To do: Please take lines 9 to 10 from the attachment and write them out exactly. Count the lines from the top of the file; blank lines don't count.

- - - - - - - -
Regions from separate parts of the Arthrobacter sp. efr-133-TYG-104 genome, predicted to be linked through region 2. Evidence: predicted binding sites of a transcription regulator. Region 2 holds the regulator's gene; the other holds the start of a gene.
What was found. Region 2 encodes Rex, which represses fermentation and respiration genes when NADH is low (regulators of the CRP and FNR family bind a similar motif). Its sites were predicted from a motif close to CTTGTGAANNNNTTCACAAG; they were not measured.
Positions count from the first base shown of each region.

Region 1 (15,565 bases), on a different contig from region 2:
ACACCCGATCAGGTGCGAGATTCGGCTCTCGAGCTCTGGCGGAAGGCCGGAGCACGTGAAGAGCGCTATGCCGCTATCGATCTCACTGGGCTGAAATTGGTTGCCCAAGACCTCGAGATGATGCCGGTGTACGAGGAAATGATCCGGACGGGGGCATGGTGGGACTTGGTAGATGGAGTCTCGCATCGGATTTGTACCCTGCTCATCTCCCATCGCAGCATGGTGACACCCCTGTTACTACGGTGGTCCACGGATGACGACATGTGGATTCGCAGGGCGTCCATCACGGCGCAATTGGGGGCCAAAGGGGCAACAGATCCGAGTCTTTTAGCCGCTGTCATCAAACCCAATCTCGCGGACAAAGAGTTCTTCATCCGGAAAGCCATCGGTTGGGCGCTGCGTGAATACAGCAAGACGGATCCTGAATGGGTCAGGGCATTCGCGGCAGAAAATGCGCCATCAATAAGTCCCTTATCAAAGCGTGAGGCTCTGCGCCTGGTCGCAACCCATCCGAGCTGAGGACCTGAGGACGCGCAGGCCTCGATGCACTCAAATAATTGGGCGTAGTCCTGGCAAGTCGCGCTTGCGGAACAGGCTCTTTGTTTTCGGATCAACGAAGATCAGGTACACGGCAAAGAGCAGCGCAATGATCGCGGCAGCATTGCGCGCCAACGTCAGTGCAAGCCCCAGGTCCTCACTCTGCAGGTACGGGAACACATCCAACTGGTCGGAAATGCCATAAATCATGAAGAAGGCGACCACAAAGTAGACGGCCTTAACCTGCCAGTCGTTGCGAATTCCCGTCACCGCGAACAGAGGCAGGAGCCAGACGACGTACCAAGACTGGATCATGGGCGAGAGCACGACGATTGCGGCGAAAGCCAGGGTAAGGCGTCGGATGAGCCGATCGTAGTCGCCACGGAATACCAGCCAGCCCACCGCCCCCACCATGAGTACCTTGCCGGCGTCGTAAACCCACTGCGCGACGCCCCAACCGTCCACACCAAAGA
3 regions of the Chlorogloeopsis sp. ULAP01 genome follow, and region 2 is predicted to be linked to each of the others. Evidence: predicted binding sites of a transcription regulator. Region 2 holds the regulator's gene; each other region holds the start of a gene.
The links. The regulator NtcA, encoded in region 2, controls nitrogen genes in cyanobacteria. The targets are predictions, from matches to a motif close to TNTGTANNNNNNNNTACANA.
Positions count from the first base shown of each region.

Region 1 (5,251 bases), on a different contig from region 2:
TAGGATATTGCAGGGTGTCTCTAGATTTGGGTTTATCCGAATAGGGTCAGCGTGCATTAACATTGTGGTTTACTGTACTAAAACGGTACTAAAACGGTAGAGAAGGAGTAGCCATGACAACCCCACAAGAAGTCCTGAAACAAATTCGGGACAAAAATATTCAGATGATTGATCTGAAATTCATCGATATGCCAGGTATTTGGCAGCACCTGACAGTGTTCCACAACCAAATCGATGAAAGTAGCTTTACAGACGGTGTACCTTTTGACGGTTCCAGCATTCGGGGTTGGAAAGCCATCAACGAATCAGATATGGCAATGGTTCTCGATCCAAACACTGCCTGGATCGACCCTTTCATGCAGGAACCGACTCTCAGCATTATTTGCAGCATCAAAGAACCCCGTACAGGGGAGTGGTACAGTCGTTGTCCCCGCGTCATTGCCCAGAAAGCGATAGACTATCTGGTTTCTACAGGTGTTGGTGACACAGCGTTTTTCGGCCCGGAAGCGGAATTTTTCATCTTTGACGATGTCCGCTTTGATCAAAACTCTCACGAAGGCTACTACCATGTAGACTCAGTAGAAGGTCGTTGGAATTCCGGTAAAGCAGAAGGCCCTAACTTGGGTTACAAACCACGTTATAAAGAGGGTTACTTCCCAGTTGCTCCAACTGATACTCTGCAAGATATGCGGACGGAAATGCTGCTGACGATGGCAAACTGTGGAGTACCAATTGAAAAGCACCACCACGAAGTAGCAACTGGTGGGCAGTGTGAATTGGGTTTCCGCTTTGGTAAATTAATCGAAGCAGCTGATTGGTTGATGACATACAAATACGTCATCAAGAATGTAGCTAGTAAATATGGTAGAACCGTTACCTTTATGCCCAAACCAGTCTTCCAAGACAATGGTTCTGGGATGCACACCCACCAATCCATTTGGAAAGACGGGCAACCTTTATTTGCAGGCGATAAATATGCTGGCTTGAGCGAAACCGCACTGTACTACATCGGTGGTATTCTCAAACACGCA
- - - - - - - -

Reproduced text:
Region 1 (5,251 bases), on a different contig from region 2:
TAGGATATTGCAGGGTGTCTCTAGATTTGGGTTTATCCGAATAGGGTCAGCGTGCATTAACATTGTGGTTTACTGTACTAAAACGGTACTAAAACGGTAGAGAAGGAGTAGCCATGACAACCCCACAAGAAGTCCTGAAACAAATTCGGGACAAAAATATTCAGATGATTGATCTGAAATTCATCGATATGCCAGGTATTTGGCAGCACCTGACAGTGTTCCACAACCAAATCGATGAAAGTAGCTTTACAGACGGTGTACCTTTTGACGGTTCCAGCATTCGGGGTTGGAAAGCCATCAACGAATCAGATATGGCAATGGTTCTCGATCCAAACACTGCCTGGATCGACCCTTTCATGCAGGAACCGACTCTCAGCATTATTTGCAGCATCAAAGAACCCCGTACAGGGGAGTGGTACAGTCGTTGTCCCCGCGTCATTGCCCAGAAAGCGATAGACTATCTGGTTTCTACAGGTGTTGGTGACACAGCGTTTTTCGGCCCGGAAGCGGAATTTTTCATCTTTGACGATGTCCGCTTTGATCAAAACTCTCACGAAGGCTACTACCATGTAGACTCAGTAGAAGGTCGTTGGAATTCCGGTAAAGCAGAAGGCCCTAACTTGGGTTACAAACCACGTTATAAAGAGGGTTACTTCCCAGTTGCTCCAACTGATACTCTGCAAGATATGCGGACGGAAATGCTGCTGACGATGGCAAACTGTGGAGTACCAATTGAAAAGCACCACCACGAAGTAGCAACTGGTGGGCAGTGTGAATTGGGTTTCCGCTTTGGTAAATTAATCGAAGCAGCTGATTGGTTGATGACATACAAATACGTCATCAAGAATGTAGCTAGTAAATATGGTAGAACCGTTACCTTTATGCCCAAACCAGTCTTCCAAGACAATGGTTCTGGGATGCACACCCACCAATCCATTTGGAAAGACGGGCAACCTTTATTTGCAGGCGATAAATATGCTGGCTTGAGCGAAACCGCACTGTACTACATCGGTGGTATTCTCAAACACGCA